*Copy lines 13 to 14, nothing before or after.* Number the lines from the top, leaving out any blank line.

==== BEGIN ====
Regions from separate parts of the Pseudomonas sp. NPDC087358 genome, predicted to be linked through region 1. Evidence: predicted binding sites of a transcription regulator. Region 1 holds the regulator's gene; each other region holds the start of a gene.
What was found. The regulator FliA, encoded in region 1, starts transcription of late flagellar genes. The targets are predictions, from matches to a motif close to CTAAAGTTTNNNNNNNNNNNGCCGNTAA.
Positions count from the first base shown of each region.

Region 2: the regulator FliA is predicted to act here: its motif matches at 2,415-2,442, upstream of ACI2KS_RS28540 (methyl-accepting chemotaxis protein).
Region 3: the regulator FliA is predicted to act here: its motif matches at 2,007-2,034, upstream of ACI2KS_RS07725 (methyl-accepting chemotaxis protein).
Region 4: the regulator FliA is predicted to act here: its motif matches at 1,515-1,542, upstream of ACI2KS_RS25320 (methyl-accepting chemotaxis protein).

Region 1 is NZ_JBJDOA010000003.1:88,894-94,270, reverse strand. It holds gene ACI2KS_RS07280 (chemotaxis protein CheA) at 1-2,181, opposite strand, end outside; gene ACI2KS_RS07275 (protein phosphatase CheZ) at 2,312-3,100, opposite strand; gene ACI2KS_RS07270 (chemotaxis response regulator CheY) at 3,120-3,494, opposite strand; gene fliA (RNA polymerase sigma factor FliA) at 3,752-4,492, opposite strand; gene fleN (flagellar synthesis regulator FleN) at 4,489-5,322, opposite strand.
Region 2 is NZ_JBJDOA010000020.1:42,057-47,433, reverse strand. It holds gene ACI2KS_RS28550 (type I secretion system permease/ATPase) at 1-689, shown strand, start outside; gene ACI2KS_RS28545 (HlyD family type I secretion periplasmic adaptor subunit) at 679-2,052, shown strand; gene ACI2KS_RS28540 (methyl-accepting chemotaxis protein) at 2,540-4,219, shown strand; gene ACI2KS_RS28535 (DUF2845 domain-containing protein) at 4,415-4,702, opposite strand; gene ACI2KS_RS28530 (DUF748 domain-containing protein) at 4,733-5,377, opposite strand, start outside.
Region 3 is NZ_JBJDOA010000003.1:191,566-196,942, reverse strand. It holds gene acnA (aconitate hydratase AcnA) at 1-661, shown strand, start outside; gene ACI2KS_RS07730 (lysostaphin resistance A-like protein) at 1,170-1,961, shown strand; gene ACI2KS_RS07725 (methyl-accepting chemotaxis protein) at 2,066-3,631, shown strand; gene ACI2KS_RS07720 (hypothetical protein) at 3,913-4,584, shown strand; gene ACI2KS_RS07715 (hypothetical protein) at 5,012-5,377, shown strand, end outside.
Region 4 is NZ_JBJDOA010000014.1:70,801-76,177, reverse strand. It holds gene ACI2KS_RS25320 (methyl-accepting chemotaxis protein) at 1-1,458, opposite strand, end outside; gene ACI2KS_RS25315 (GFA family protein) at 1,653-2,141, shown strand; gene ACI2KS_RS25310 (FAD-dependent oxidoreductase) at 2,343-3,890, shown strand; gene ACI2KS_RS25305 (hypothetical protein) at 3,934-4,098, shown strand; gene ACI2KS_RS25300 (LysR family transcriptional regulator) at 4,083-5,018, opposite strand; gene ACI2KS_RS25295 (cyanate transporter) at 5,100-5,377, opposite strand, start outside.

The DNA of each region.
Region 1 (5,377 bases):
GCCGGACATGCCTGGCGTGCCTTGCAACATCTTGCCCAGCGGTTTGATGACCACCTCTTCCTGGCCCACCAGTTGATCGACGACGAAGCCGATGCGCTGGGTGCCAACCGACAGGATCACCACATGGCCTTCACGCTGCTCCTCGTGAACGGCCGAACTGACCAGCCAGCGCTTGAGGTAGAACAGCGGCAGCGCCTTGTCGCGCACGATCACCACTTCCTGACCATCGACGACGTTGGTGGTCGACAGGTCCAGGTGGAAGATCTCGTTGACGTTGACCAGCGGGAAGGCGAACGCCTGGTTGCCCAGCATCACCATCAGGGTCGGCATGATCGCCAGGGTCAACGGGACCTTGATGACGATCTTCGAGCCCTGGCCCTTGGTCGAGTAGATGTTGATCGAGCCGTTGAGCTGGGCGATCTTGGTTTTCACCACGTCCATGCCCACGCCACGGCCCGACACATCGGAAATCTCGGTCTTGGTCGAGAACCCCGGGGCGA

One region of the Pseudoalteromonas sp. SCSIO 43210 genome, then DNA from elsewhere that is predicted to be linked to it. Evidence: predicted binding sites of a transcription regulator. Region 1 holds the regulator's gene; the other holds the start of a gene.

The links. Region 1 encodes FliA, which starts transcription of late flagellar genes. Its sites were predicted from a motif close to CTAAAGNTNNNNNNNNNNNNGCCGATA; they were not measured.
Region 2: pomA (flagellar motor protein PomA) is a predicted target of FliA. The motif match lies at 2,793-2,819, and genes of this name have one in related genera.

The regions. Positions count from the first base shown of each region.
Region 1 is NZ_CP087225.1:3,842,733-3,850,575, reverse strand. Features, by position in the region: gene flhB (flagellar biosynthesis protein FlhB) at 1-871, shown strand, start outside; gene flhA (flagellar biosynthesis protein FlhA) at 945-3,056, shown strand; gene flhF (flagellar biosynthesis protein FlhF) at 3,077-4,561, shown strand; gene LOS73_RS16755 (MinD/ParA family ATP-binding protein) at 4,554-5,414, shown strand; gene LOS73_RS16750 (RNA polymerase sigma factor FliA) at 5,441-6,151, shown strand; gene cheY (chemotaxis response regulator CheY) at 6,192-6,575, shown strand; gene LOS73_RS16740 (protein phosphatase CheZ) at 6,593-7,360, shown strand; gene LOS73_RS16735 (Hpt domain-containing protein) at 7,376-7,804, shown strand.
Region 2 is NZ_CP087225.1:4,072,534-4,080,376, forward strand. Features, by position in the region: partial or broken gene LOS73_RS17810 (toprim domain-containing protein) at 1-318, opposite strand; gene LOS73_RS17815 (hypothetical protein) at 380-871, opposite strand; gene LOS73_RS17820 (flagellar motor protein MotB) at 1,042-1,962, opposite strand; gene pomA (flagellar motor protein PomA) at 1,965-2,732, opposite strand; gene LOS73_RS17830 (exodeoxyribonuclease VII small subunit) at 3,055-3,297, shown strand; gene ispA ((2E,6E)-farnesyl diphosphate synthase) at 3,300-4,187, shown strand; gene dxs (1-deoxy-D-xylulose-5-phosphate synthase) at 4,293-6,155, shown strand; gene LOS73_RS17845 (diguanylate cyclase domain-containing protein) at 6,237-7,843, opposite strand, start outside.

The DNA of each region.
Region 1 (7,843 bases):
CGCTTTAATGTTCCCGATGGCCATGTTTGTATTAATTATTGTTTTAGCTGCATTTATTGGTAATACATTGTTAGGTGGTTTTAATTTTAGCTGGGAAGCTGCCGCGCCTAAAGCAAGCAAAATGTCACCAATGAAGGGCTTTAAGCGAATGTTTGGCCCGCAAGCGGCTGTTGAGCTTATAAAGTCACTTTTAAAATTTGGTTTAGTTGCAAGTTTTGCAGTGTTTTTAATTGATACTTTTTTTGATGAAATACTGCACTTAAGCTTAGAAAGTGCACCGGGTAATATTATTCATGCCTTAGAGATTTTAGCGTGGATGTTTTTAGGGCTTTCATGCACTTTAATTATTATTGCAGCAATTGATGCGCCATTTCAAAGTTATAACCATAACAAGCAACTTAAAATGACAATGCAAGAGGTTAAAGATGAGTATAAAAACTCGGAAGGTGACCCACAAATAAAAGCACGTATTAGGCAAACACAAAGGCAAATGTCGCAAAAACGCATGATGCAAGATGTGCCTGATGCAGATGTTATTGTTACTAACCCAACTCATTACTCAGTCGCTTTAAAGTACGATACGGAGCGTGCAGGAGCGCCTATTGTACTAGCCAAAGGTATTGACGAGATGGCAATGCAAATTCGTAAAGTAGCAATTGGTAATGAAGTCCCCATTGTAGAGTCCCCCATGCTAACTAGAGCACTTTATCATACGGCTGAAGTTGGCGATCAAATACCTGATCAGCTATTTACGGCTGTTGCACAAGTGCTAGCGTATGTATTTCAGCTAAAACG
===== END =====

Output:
GCCGGACATGCCTGGCGTGCCTTGCAACATCTTGCCCAGCGGTTTGATGACCACCTCTTCCTGGCCCACCAGTTGATCGACGACGAAGCCGATGCGCTGGGTGCCAACCGACAGGATCACCACATGGCCTTCACGCTGCTCCTCGTGAACGGCCGAACTGACCAGCCAGCGCTTGAGGTAGAACAGCGGCAGCGCCTTGTCGCGCACGATCACCACTTCCTGACCATCGACGACGTTGGTGGTCGACAGGTCCAGGTGGAAGATCTCGTTGACGTTGACCAGCGGGAAGGCGAACGCCTGGTTGCCCAGCATCACCATCAGGGTCGGCATGATCGCCAGGGTCAACGGGACCTTGATGACGATCTTCGAGCCCTGGCCCTTGGTCGAGTAGATGTTGATCGAGCCGTTGAGCTGGGCGATCTTGGTTTTCACCACGTCCATGCCCACGCCACGGCCCGACACATCGGAAATCTCGGTCTTGGTCGAGAACCCCGGGGCGA

One region of the Pseudoalteromonas sp. SCSIO 43210 genome, then DNA from elsewhere that is predicted to be linked to it. Evidence: predicted binding sites of a transcription regulator. Region 1 holds the regulator's gene; the other holds the start of a gene.